Considering the size of his contract and his complete lack of production, Pavano in pinstripes became one of the biggest free-agent busts in baseball history.
The right-hander has started to correct that wrong turn this year with a decent performance for Cleveland and Minnesota, finding himself in the playoffs with an opportunity to further frustrate the Yankees—if he can win Game 3 for the Twins on Sunday.
“I can’t ask for much more than that,” said Pavano, who was acquired by Minnesota in August. “When I look back on it obviously things could have been a lot different, but it didn’t work out that way. But I feel like I am getting back to where I was before all those problems.”
Down 2-0 in the best-of-five division series after a devastating 11-inning defeat at Yankee Stadium on Friday, the Twins are in yet another must-win situation after spending the stretch drive in that pressurized mode.
They knew about Pavano’s huge struggles to stay healthy and the trouble he had finding friends in the clubhouse during all that time spent on the disabled list. In two months, though, Pavano has had no problem fitting in with the Twins.
“We’re just a Minnesota-nice group, and we like the hell out of the guy,” manager Ron Gardenhire said, chuckling at the trashing Pavano took in the city tabloids and by the New York fans through the duration of the $39.95 million, four-year deal.
Pavano won only nine games and made just 26 starts in that stretch.
This season, he went 14-12 over 33 starts combined for the Indians and Twins.
“I just know one thing. What he has meant to us and what he has helped us achieve here has been fantastic,” said Gardenhire, who had to patch together a rotation this summer with only two starters—Scott Baker(notes) and Nick Blackburn(notes)— who stayed healthy for the entire season.
This young group was lacking a veteran leader, and Pavano helped provide that. After failing to click with catcher Jose Morales(notes) the first time he threw to him, Pavano took time to sit with the rookie in the dugout during the next couple of games to discuss strategy.
“Those are the types of things you just can’t replace,” Gardenhire said.
Blackburn pitched strong into the sixth inning in Game 2, yielding only one run, but he reflected Saturday morning on New York’s “mentally exhausting lineup”—that endless supply of patient, confident, powerful hitters. He expressed faith, however, in Pavano’s ability to handle them.
“He’s going to know what they like to do,” Blackburn said. “He’s going to know where they like to hit in certain situations. He’s one of those guys who pays attention to every pitch. He’s always studying baseball. He’s always watching and trying to learn.”
Added Blackburn: “He’s a great guy to have on our team, and I’d love to see him back next year.”
That’s the opposite of the way the Yankees felt after last season.
Labeled “American Idle” on the back pages, Pavano had problems with his shoulder, his back, his shoulder again, and then his elbow. During rehab, he broke two ribs in a car accident and hid the injury from the team. Then after starting on opening day in 2007 for the Yankees, he made only one more appearance that year before needing reconstructive surgery on his elbow. He didn’t pitch again until seven token starts last August, with the Yankees out of the running.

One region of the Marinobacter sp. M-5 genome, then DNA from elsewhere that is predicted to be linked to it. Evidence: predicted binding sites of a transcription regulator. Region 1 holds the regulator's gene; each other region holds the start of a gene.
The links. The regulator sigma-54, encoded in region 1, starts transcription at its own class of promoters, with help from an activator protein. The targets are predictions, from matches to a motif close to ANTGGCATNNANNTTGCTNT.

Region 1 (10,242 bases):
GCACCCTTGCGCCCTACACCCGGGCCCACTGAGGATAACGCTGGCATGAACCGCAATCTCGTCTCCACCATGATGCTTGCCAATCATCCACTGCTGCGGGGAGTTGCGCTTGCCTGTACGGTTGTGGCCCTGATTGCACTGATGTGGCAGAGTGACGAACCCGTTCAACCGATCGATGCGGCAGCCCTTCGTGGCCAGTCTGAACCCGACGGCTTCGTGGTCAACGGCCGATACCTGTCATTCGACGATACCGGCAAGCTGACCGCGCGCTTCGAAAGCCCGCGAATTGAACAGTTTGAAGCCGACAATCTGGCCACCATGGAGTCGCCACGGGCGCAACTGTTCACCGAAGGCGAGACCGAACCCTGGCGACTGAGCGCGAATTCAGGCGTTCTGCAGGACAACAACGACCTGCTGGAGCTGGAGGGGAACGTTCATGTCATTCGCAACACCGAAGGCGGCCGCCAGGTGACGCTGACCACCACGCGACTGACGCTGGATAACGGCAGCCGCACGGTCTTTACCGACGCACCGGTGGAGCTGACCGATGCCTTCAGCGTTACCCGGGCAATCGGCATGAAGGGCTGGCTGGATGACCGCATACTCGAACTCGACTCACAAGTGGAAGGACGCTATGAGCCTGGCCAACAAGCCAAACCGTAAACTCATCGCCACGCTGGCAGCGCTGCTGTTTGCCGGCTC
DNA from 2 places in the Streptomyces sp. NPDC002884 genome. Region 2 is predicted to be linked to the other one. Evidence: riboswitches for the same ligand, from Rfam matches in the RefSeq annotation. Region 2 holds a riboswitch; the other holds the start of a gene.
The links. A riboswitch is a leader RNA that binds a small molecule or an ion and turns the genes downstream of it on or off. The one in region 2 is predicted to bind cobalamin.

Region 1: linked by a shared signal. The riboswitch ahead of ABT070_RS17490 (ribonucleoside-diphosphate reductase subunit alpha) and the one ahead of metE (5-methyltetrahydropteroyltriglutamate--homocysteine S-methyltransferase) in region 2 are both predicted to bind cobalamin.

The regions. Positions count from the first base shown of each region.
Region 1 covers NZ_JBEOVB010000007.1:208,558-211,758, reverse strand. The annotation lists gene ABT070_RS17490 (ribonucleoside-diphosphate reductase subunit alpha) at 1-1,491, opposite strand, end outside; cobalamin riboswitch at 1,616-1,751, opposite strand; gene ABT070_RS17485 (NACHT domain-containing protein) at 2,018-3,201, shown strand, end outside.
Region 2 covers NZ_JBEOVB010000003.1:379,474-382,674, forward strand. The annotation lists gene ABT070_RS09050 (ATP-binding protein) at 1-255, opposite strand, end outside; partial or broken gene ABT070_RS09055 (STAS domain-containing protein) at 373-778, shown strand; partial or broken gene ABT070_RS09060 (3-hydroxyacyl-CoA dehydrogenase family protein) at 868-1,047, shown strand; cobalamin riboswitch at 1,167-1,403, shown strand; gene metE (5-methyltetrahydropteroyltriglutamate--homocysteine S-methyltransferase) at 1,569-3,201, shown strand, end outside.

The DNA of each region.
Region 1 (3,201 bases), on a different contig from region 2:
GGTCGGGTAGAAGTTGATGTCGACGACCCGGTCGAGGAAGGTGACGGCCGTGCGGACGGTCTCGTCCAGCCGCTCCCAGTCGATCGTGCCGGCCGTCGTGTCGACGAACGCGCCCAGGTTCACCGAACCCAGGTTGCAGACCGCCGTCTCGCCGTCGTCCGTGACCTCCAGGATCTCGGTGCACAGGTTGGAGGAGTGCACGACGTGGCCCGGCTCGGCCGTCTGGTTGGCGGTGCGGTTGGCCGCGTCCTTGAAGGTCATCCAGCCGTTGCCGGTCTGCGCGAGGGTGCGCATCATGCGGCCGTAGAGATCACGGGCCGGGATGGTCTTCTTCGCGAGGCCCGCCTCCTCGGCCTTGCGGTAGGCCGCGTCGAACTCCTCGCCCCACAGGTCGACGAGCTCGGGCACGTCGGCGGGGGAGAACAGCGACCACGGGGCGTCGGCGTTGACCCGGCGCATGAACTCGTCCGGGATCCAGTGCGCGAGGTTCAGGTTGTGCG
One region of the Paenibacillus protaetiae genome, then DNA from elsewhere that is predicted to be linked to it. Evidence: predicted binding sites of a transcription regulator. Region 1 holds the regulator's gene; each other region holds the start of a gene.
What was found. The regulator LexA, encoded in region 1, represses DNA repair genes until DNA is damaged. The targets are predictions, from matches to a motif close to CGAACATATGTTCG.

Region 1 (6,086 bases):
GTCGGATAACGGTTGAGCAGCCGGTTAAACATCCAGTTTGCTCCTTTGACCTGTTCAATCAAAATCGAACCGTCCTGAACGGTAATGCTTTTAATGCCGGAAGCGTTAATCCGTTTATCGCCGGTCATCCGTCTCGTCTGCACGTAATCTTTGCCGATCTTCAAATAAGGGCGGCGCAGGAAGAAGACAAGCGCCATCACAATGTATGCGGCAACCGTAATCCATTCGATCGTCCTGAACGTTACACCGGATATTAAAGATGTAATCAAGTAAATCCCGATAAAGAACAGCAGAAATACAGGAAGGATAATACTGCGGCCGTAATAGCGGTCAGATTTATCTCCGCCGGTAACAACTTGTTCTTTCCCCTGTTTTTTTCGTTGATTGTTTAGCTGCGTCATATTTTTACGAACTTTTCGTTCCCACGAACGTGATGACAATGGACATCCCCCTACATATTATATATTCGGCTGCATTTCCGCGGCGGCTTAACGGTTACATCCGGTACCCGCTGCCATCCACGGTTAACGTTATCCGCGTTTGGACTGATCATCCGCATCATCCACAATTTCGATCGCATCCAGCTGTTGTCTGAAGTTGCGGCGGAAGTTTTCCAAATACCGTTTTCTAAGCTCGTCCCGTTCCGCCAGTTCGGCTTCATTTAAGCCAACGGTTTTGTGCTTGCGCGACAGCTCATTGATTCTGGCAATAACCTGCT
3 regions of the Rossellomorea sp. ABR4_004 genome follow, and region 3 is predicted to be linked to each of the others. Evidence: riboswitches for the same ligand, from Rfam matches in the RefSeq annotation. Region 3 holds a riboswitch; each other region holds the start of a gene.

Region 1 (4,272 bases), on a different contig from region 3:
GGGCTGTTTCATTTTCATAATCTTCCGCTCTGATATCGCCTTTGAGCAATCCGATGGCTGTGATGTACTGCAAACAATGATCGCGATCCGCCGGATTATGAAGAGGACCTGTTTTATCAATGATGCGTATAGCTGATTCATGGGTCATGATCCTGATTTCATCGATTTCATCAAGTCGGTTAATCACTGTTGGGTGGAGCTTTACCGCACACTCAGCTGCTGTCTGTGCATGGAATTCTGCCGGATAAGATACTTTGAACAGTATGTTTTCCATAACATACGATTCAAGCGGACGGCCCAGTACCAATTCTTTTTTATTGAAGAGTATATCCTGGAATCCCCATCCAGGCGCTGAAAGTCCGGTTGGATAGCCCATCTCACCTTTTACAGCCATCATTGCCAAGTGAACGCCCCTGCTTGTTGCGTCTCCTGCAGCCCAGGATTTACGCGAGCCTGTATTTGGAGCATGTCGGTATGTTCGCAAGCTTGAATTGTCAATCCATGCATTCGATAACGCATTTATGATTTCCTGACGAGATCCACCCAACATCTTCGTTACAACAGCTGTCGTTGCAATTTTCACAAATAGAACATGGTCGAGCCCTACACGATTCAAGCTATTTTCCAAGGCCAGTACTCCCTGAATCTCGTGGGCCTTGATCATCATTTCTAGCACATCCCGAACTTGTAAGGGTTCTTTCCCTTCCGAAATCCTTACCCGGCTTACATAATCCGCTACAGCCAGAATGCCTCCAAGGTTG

Pavano was criticized publicly several times, but at this point the Yankees aren’t interesting in revisiting the past.
“He wasn’t a bad guy,” general manager Brian Cashman said. “I didn’t feel like he stole our money.”
“He’s healthy and he’s producing,” Cashman said. “When he’s healthy, he can pitch.”
Manager Joe Girardi missed most of Pavano’s years with the Yankees, but he downplayed the internal dislike—pinning the frustration solely on his absence. Shortstop and captain Derek Jeter(notes) echoed that sentiment.
“They knew he was a good pitcher and they wanted him on the mound,” Girardi said. “That was the bottom line.”
The Yankees won’t have their rabid home crowd to boo Pavano. They must instead put up with the tricky roof and boisterous fans at the Metrodome, needing to win once to avoid going back to the Bronx for an elimination game. It’s an intimidating environment, one that the Twins have thrived on for years.
Not so much lately in October. They’re on a seven-game postseason losing streak, including two losses each in 2003 and 2004 to the Yankees in the first round, though that’s not part of the thought process. Plus, only a handful of current players were on those teams.
“We’re just living for the day,” Gardenhire said.
The Twins finished the regular season 17-4, including that thrilling tiebreaker game victory over Detroit, and made up a seven-game deficit to the Tigers over the final three weeks.
“Our backs have been against the wall here for a while,” said catcher Joe Mauer(notes), who’s a bit banged up from playing so much down the stretch. He said there’s no question he’ll be behind the plate on Sunday.
The Yankees were plenty loose while they took batting practice in the afternoon, laughing and smiling as they worked out at the Metrodome. They’re wary, however, of letting up against a Twins team that put 21 runners on base Friday night and has been playing with desperation since early September.
“You don’t really want to let them get their foot in the door,” Girardi said.